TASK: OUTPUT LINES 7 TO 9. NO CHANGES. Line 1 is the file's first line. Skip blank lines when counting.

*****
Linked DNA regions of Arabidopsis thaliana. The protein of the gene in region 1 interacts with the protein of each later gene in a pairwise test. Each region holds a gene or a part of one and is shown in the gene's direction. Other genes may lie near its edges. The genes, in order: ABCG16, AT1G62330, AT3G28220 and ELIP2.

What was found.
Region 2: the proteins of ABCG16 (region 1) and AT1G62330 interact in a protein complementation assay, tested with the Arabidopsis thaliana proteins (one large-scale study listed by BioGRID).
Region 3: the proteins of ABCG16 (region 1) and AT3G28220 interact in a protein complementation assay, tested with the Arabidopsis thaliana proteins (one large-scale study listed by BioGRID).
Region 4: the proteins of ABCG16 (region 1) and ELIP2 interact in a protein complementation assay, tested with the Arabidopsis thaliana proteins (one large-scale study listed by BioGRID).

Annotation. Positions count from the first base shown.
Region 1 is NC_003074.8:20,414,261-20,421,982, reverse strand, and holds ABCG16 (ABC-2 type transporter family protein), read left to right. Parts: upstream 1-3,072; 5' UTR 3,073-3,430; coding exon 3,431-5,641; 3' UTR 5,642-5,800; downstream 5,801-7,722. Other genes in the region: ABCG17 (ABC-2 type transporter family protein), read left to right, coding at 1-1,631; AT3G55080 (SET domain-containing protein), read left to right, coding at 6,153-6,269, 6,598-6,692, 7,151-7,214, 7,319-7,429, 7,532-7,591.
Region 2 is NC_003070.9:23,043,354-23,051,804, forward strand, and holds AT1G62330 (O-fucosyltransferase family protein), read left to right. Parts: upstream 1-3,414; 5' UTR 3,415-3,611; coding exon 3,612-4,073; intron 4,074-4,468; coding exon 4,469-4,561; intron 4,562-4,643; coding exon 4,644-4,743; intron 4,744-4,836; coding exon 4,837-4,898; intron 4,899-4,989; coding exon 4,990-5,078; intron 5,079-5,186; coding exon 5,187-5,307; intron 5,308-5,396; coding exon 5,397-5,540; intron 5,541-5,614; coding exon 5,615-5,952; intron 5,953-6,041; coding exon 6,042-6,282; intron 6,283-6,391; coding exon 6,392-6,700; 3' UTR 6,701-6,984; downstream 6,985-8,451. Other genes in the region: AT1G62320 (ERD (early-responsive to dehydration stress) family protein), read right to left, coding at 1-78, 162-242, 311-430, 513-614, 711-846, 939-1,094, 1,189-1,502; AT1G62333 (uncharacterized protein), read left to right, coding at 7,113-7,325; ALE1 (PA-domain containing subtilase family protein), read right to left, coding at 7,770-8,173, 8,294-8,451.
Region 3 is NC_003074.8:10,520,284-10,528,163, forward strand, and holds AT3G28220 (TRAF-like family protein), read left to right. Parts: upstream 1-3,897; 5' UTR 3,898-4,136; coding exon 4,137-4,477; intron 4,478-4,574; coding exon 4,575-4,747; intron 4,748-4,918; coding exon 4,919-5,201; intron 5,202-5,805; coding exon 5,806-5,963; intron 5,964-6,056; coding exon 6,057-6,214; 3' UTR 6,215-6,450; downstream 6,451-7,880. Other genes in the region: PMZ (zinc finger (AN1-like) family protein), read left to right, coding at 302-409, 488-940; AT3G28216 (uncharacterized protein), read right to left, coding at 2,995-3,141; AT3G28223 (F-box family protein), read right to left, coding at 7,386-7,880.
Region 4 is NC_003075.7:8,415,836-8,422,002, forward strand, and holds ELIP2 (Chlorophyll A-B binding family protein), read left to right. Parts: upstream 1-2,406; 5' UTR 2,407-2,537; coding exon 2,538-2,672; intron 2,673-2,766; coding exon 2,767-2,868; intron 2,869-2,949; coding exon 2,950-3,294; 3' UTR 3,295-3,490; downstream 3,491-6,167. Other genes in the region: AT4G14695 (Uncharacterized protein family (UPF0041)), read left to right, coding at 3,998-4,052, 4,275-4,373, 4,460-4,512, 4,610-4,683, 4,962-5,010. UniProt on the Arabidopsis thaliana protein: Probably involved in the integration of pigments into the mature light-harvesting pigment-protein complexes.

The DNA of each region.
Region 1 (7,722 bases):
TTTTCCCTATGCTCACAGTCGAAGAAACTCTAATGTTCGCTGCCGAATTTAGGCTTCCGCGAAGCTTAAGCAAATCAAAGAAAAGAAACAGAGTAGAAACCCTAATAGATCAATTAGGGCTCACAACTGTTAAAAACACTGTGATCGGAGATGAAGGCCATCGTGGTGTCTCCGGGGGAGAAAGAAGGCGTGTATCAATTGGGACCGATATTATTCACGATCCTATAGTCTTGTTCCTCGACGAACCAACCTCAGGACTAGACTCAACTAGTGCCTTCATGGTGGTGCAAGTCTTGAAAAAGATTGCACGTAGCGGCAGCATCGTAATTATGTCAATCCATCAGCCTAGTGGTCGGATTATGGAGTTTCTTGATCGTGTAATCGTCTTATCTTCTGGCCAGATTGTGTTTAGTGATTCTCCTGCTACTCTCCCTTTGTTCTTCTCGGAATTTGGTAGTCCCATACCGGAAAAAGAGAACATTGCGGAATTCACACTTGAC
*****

Region 1 is NC_003074.8:20,414,261-20,421,982, reverse strand, and holds ABCG16 (ABC-2 type transporter family protein), read left to right. Parts: upstream 1-3,072; 5' UTR 3,073-3,430; coding exon 3,431-5,641; 3' UTR 5,642-5,800; downstream 5,801-7,722. Other genes in the region: ABCG17 (ABC-2 type transporter family protein), read left to right, coding at 1-1,631; AT3G55080 (SET domain-containing protein), read left to right, coding at 6,153-6,269, 6,598-6,692, 7,151-7,214, 7,319-7,429, 7,532-7,591.
Region 2 is NC_003070.9:23,043,354-23,051,804, forward strand, and holds AT1G62330 (O-fucosyltransferase family protein), read left to right. Parts: upstream 1-3,414; 5' UTR 3,415-3,611; coding exon 3,612-4,073; intron 4,074-4,468; coding exon 4,469-4,561; intron 4,562-4,643; coding exon 4,644-4,743; intron 4,744-4,836; coding exon 4,837-4,898; intron 4,899-4,989; coding exon 4,990-5,078; intron 5,079-5,186; coding exon 5,187-5,307; intron 5,308-5,396; coding exon 5,397-5,540; intron 5,541-5,614; coding exon 5,615-5,952; intron 5,953-6,041; coding exon 6,042-6,282; intron 6,283-6,391; coding exon 6,392-6,700; 3' UTR 6,701-6,984; downstream 6,985-8,451. Other genes in the region: AT1G62320 (ERD (early-responsive to dehydration stress) family protein), read right to left, coding at 1-78, 162-242, 311-430, 513-614, 711-846, 939-1,094, 1,189-1,502; AT1G62333 (uncharacterized protein), read left to right, coding at 7,113-7,325; ALE1 (PA-domain containing subtilase family protein), read right to left, coding at 7,770-8,173, 8,294-8,451.
Region 3 is NC_003074.8:10,520,284-10,528,163, forward strand, and holds AT3G28220 (TRAF-like family protein), read left to right. Parts: upstream 1-3,897; 5' UTR 3,898-4,136; coding exon 4,137-4,477; intron 4,478-4,574; coding exon 4,575-4,747; intron 4,748-4,918; coding exon 4,919-5,201; intron 5,202-5,805; coding exon 5,806-5,963; intron 5,964-6,056; coding exon 6,057-6,214; 3' UTR 6,215-6,450; downstream 6,451-7,880. Other genes in the region: PMZ (zinc finger (AN1-like) family protein), read left to right, coding at 302-409, 488-940; AT3G28216 (uncharacterized protein), read right to left, coding at 2,995-3,141; AT3G28223 (F-box family protein), read right to left, coding at 7,386-7,880.